But these have tended to be small relative to the scale of the underlying challenges. Successive governments have missed opportunities to address poor tax design head on. Many of the tax policy challenges that were known about in 2010, including around how tax will adapt to addressing climate change, are now more urgent.

Key findings
1. Tax revenue as a share of national income was stable (at 33%) from 2010 to 2019 but is now 36% and rising. This is the highest tax burden since 1948. The parliament that started in 2019 saw the biggest rise in the tax take of any parliament in modern history.

2. Relative to 2010, more revenue is now being raised from income tax, VAT, corporation tax and capital taxes. Less is being raised from fuel and tobacco duties and business rates.

3. Big changes in personal tax thresholds have led to the share of adults paying income tax falling from 61% in 2010-11 to 58% in 2019-20 before rising to an expected 66% in 2028-29.

4. The share of over-65s paying income tax has risen rapidly from 48% in 2010-11 to 65% in 2023-24. For the first time ever, the share of over-65s paying income tax is higher than the share of working-age adults paying income tax (63%). This trend is due to the combined effect of relatively strong income growth among pensioners and the phasing-out of the (previously higher) pensioner personal allowance.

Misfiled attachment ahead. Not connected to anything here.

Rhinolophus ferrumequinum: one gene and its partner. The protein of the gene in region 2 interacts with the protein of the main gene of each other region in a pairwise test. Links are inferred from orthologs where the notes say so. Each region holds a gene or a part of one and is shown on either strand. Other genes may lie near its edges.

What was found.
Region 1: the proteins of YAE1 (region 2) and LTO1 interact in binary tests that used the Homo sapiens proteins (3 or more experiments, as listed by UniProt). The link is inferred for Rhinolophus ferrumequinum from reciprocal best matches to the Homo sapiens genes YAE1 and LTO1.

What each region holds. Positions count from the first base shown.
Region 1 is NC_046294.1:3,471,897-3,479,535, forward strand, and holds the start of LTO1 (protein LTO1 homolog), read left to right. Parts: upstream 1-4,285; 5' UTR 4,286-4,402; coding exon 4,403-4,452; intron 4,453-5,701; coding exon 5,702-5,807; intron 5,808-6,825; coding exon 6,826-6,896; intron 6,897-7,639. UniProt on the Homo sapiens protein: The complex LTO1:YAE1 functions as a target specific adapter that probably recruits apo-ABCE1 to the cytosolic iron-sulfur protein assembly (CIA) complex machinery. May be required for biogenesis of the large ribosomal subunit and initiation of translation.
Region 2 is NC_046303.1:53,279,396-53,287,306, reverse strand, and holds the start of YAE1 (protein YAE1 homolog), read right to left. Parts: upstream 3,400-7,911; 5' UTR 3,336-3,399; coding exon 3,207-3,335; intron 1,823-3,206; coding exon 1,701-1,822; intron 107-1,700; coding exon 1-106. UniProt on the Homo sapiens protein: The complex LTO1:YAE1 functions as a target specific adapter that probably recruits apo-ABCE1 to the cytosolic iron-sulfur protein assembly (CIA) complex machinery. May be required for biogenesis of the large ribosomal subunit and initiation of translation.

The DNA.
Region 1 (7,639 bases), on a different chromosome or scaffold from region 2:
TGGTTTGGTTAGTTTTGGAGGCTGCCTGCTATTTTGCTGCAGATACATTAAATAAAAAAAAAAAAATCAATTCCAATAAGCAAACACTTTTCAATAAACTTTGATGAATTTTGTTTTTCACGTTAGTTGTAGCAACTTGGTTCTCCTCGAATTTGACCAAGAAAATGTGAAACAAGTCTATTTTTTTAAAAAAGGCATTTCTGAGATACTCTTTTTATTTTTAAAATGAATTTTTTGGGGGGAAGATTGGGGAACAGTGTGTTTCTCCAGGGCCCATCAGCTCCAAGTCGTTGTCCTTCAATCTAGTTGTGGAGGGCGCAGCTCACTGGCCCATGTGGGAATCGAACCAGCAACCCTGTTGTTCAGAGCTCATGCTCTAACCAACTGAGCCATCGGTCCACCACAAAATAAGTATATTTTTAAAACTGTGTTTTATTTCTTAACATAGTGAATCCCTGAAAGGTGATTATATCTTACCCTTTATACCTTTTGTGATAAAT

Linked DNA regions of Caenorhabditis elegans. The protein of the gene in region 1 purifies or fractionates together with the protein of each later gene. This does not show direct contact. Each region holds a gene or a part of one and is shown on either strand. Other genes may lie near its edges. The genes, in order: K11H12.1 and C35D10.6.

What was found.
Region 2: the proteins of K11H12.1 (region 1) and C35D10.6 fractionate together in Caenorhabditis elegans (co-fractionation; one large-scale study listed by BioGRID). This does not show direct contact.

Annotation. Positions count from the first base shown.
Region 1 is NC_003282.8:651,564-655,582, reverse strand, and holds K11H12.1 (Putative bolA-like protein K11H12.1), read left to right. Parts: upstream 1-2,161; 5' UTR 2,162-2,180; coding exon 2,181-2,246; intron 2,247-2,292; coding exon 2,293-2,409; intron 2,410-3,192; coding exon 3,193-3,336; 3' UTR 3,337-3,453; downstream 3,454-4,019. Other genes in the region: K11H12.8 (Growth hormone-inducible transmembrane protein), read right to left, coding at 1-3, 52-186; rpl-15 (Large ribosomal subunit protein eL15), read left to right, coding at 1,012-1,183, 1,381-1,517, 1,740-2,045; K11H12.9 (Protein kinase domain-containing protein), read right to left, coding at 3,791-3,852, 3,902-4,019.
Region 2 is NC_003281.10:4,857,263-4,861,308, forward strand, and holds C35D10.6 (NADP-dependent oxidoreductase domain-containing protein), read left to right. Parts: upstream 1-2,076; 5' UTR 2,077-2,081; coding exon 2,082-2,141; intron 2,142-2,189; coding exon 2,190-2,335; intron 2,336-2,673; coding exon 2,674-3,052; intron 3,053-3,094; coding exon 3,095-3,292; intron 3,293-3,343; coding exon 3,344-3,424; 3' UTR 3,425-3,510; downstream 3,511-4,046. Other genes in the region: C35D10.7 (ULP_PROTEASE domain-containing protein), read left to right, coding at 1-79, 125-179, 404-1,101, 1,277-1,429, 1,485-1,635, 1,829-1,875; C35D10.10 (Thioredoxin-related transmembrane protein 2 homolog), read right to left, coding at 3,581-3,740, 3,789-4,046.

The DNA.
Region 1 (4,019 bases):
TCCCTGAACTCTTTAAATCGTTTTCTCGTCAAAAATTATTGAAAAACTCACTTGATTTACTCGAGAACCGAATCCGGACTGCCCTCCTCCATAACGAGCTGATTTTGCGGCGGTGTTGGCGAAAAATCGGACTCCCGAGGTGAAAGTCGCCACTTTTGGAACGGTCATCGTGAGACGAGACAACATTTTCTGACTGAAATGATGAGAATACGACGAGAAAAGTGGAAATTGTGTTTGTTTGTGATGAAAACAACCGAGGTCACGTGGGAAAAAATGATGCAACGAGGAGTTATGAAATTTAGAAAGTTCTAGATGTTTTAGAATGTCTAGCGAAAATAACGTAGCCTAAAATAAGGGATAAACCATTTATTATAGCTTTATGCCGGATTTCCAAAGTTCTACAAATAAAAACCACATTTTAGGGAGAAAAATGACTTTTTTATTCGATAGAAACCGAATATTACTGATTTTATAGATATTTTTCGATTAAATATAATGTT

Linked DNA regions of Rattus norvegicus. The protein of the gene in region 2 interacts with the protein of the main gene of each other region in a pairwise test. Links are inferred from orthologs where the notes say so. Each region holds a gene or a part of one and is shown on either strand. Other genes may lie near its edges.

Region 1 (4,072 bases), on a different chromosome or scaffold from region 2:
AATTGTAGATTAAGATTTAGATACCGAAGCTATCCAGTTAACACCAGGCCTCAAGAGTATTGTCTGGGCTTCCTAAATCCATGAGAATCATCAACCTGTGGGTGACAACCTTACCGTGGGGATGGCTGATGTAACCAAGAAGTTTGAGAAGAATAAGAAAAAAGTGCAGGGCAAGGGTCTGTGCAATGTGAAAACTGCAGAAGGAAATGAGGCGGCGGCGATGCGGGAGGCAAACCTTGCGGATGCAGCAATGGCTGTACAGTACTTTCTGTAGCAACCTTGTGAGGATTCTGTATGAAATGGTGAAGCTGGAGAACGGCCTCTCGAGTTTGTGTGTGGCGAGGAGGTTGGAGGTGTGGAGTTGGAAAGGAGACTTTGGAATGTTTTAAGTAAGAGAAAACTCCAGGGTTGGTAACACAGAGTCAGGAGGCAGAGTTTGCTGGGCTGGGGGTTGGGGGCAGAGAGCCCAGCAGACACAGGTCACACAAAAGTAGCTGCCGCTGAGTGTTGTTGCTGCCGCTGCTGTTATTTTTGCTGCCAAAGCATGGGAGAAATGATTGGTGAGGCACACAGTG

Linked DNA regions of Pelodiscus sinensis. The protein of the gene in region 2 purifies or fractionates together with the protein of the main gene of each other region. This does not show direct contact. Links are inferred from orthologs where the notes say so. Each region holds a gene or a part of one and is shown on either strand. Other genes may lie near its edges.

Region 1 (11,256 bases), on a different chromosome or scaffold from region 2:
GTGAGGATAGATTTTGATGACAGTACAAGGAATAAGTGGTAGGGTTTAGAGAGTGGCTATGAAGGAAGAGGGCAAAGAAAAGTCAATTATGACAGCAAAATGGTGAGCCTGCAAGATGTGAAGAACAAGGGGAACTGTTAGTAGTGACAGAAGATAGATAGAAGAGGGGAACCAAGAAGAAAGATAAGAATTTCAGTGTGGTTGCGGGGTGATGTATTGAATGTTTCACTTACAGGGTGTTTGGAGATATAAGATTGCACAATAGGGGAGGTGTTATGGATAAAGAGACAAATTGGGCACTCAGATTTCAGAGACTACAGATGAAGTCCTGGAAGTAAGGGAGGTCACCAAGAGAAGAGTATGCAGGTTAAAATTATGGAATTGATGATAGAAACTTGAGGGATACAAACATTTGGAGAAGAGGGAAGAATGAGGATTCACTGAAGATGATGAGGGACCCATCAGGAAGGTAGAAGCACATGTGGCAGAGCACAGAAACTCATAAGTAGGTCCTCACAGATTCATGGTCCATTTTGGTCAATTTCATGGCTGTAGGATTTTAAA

5. The number of people paying the higher or additional rate of income tax has more than doubled, from 6% (3.3 million) of the adult population in 2010-11 to 13% (7.4 million) now and is expected to reach 15% (8.7 million) by 2028-29.

6. Income taxes have risen at the top but been cut for most. The share of income tax paid by the top 10% of income tax payers has risen from 54% in 2010–11 to 60% in 2023–24. Income tax and employee National Insurance contributions take a smaller fraction of the earnings of a single full-time median earner with no children than at any time for almost 50 years.

7. There have been big swings in policy direction. Big reversals in the path of the personal allowance and the main corporation tax rate are two examples among many.

8. The tax system has become more complex. Governments have added new taxes and new differentiated rates, allowances and reliefs to existing taxes.

9. The tax gap – the gap between the tax HMRC actually collects and the amount it thinks theoretically ought to be paid – has been cut substantially. But HMRC's customer service levels have reached an all-time low.